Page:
HRT affects everyone differently, and there are factors that will determine how it affects a person. Experts say age can play a factor, and from my own research I would say this is most definitely true. The younger you are the more likely you are to get good results, but not guaranteed. Genetics are probably most important, but coupled with age this usually determines how quickly people see those changes. Beginning dosages of blockers and hormones all can significantly impact when people will see changes and how those changes will come about. The older you get the greater chance that physical changes may be minimal, but some older women do get fantastic results, and I’m kind of straddling the fence not young, but also not quite over the line to old. I do feel like luck might be on my side, based upon the results I have seen so far, but nothing is a given or promised to someone in transition.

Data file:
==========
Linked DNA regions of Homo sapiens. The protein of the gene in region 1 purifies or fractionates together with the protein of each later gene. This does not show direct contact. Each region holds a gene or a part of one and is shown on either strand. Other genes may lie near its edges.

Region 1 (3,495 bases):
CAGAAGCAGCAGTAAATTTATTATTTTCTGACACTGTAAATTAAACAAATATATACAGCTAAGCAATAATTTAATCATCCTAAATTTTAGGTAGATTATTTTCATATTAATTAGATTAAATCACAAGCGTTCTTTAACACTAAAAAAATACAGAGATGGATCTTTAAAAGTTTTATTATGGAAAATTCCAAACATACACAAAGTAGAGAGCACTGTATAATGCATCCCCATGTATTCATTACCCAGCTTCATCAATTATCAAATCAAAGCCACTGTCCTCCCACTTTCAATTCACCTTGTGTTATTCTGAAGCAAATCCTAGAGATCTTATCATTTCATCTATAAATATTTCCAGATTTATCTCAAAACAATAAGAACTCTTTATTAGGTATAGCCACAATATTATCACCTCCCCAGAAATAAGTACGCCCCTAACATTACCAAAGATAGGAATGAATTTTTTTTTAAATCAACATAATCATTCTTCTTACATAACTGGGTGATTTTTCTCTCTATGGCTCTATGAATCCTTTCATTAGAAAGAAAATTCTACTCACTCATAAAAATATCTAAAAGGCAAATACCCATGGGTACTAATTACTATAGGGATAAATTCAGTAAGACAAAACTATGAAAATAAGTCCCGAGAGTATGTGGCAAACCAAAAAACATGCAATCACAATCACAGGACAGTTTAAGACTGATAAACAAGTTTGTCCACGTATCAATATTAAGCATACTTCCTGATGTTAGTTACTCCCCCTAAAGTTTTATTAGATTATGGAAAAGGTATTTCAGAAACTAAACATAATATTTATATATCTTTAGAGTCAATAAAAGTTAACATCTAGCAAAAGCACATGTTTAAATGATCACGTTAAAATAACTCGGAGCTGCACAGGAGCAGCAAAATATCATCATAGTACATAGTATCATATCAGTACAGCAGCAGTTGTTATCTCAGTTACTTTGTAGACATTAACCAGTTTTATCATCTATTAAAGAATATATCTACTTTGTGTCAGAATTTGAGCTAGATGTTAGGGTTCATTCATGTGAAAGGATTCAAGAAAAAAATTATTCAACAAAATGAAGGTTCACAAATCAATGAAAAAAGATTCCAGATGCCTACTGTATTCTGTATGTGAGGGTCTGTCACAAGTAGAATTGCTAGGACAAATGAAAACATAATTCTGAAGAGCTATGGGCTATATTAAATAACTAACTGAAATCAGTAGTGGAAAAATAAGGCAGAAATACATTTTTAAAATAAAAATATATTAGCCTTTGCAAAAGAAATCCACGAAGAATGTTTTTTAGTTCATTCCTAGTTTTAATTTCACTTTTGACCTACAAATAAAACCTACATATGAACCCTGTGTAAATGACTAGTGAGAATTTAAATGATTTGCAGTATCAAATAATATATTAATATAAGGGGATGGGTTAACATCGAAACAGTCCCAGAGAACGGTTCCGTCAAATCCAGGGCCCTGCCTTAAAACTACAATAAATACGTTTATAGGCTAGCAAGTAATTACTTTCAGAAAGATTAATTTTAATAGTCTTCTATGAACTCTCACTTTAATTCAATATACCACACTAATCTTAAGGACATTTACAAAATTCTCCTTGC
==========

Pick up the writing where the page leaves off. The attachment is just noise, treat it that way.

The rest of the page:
So, I am straddling the worlds between boy and girl, and while my body is slowly moving where it needs to be, my mind has jumped way out into the lead. Clearly more female than male at this point, as if any vestige of male remains (I don’t think it does), my mind struggles at times to do boy. Male actions seem to be more from memory than instinct or desire to to do them. Since doubling my T blocker I find myself succumbing more often to stereotypical female behaviors which makes me both happy and frustrated at the same time. Happy because internally I feel more myself every day, but frustrated because I’m painfully aware that my outside is nowhere near matching how I feel on the inside. In some ways this makes my body dysphoria worse. Luckily my increased body dysphoria is tempered by feeling “right” in my head, and so my overall gender dysphoria is less, but in some ways it causes me more problems.